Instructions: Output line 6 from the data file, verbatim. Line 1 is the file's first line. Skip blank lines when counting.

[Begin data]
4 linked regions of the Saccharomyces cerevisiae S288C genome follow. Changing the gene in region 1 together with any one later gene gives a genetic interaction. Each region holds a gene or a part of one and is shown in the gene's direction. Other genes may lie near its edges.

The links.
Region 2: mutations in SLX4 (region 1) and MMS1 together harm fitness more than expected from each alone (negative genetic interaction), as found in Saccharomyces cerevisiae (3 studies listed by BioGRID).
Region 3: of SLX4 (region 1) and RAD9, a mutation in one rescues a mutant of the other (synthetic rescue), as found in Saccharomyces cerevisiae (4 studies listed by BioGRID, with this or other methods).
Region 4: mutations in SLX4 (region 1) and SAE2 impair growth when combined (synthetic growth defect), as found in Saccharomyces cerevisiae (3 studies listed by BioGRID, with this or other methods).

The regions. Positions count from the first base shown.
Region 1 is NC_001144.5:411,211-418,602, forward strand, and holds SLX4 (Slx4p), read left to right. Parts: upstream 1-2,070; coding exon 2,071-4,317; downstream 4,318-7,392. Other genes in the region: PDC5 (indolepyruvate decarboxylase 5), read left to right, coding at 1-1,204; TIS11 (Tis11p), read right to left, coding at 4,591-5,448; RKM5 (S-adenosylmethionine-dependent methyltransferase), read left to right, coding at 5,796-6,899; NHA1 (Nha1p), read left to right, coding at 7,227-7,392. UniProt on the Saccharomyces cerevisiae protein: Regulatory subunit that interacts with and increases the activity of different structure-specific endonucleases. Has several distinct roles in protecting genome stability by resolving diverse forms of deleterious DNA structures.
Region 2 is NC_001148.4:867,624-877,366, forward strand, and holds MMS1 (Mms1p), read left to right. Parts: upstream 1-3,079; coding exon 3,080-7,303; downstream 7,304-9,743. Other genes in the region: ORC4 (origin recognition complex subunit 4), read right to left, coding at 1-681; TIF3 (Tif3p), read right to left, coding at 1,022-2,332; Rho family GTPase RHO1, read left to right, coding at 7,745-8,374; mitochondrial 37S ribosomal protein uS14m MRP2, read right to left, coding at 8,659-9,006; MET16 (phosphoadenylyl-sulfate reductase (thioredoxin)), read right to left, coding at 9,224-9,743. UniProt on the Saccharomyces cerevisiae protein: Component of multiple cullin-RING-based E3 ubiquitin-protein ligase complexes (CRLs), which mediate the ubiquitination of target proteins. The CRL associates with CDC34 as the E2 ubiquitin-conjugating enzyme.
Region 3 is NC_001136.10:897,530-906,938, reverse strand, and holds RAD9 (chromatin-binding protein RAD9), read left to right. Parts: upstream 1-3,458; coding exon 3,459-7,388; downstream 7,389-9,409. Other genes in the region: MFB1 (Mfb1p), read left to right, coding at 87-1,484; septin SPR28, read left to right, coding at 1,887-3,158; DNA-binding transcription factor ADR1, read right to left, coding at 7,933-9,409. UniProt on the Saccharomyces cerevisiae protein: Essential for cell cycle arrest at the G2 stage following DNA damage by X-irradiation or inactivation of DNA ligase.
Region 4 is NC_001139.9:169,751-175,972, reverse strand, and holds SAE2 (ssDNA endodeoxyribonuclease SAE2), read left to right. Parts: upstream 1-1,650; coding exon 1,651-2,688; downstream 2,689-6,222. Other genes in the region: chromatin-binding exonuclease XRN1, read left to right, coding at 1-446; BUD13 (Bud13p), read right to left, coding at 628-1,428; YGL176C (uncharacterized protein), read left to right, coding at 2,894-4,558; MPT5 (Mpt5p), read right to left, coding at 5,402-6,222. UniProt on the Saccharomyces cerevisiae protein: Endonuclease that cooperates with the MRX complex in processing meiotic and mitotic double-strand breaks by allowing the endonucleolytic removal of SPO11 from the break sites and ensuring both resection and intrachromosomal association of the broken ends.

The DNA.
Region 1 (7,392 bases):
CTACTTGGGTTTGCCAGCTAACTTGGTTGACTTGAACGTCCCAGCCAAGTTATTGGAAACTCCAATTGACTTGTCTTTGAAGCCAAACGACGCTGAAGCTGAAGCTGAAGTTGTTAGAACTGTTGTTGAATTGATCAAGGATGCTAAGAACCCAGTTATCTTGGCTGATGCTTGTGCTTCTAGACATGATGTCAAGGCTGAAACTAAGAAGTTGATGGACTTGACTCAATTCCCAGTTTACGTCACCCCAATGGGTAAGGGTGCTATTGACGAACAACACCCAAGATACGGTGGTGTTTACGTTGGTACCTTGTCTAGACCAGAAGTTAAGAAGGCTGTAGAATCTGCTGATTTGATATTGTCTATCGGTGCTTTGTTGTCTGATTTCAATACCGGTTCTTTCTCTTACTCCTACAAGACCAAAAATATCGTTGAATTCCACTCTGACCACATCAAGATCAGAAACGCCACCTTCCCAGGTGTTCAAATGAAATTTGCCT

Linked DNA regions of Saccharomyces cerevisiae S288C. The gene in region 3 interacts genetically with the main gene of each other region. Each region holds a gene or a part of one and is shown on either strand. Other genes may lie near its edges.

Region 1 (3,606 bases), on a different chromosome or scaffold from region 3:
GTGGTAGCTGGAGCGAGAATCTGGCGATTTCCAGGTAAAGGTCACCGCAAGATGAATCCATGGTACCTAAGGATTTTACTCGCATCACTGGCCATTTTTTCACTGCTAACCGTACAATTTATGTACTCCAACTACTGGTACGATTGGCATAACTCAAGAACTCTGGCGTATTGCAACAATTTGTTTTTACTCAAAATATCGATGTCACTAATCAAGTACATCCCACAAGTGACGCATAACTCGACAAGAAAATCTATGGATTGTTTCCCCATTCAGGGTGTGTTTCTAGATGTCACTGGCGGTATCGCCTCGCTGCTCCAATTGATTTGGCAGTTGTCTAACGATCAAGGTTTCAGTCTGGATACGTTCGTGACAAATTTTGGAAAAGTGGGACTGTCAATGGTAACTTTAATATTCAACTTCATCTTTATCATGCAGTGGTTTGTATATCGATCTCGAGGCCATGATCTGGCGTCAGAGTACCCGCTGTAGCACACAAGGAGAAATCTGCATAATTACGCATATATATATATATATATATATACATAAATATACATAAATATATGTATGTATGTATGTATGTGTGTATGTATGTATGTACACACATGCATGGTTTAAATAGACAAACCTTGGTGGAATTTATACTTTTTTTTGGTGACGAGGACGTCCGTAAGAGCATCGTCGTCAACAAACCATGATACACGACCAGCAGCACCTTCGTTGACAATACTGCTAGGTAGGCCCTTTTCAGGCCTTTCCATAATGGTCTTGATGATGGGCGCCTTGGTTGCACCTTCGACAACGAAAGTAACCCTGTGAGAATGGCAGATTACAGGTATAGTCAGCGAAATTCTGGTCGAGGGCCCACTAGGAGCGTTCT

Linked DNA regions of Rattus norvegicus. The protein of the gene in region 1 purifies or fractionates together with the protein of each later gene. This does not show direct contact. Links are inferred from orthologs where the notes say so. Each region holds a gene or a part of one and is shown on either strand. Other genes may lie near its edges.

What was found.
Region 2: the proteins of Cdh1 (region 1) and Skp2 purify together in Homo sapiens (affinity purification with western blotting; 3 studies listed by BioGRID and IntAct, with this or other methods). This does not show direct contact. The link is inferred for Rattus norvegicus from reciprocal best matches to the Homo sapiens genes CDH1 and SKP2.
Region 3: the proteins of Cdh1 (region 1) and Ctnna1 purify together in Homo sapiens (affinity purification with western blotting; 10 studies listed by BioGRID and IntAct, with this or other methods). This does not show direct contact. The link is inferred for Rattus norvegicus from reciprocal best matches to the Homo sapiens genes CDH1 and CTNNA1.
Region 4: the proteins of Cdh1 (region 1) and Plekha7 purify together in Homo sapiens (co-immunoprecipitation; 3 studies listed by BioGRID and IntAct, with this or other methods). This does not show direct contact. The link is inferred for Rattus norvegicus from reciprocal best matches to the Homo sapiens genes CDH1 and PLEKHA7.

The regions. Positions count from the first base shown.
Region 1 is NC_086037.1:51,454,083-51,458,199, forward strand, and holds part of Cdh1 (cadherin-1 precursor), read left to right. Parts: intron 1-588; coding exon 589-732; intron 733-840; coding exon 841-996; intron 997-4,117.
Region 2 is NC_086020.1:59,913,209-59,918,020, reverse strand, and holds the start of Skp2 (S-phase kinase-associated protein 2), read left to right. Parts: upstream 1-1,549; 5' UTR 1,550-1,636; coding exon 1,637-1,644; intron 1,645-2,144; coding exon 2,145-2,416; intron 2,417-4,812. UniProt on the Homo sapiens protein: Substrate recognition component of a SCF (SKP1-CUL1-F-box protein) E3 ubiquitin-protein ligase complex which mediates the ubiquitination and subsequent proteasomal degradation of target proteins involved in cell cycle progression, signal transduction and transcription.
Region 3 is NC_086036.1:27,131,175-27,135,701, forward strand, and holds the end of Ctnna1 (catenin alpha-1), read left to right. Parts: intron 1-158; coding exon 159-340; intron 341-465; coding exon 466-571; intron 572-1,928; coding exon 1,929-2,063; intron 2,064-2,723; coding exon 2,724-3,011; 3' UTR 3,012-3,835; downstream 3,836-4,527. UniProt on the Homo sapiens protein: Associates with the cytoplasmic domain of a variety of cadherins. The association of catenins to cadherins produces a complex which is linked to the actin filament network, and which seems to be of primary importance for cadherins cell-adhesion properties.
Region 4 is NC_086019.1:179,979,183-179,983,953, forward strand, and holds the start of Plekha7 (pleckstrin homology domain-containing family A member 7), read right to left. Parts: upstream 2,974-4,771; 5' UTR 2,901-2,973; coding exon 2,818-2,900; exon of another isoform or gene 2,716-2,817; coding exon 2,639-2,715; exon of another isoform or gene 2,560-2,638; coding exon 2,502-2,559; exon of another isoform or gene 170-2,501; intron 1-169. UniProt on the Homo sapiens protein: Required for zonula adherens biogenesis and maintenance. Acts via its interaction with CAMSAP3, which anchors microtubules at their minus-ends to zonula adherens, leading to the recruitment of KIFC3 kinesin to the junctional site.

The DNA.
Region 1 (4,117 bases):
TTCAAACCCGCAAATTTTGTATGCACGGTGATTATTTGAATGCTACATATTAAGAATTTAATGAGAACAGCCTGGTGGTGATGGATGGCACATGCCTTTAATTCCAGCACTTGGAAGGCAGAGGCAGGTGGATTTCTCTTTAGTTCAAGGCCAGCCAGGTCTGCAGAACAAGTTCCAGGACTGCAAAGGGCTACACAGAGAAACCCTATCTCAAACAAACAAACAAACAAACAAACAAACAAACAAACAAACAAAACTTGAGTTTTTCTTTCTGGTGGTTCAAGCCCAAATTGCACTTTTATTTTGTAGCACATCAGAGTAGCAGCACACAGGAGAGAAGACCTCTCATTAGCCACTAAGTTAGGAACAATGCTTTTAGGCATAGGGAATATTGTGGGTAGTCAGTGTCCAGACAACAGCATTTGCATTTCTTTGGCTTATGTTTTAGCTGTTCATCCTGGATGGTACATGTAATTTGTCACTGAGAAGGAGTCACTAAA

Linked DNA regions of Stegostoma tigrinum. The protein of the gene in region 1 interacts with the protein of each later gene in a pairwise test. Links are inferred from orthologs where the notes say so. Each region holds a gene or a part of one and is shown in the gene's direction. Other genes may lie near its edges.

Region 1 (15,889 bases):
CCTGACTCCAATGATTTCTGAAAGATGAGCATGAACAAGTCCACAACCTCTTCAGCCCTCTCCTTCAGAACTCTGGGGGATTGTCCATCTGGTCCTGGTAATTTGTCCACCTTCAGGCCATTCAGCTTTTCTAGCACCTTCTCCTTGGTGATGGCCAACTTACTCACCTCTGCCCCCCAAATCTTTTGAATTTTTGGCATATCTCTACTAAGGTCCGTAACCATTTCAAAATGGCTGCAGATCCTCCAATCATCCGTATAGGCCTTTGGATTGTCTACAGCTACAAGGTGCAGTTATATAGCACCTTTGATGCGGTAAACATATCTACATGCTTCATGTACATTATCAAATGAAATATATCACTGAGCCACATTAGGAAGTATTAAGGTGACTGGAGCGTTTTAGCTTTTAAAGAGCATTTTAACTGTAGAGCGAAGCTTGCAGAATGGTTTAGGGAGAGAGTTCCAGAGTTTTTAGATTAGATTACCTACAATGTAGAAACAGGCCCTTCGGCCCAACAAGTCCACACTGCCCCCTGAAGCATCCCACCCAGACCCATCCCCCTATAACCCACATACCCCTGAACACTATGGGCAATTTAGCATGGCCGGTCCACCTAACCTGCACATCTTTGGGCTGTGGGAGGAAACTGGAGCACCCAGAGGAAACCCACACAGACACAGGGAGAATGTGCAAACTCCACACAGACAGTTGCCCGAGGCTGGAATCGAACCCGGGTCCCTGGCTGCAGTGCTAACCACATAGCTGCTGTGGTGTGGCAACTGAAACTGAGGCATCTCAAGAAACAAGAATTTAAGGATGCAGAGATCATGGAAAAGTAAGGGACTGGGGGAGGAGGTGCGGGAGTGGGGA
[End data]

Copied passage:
The regions. Positions count from the first base shown.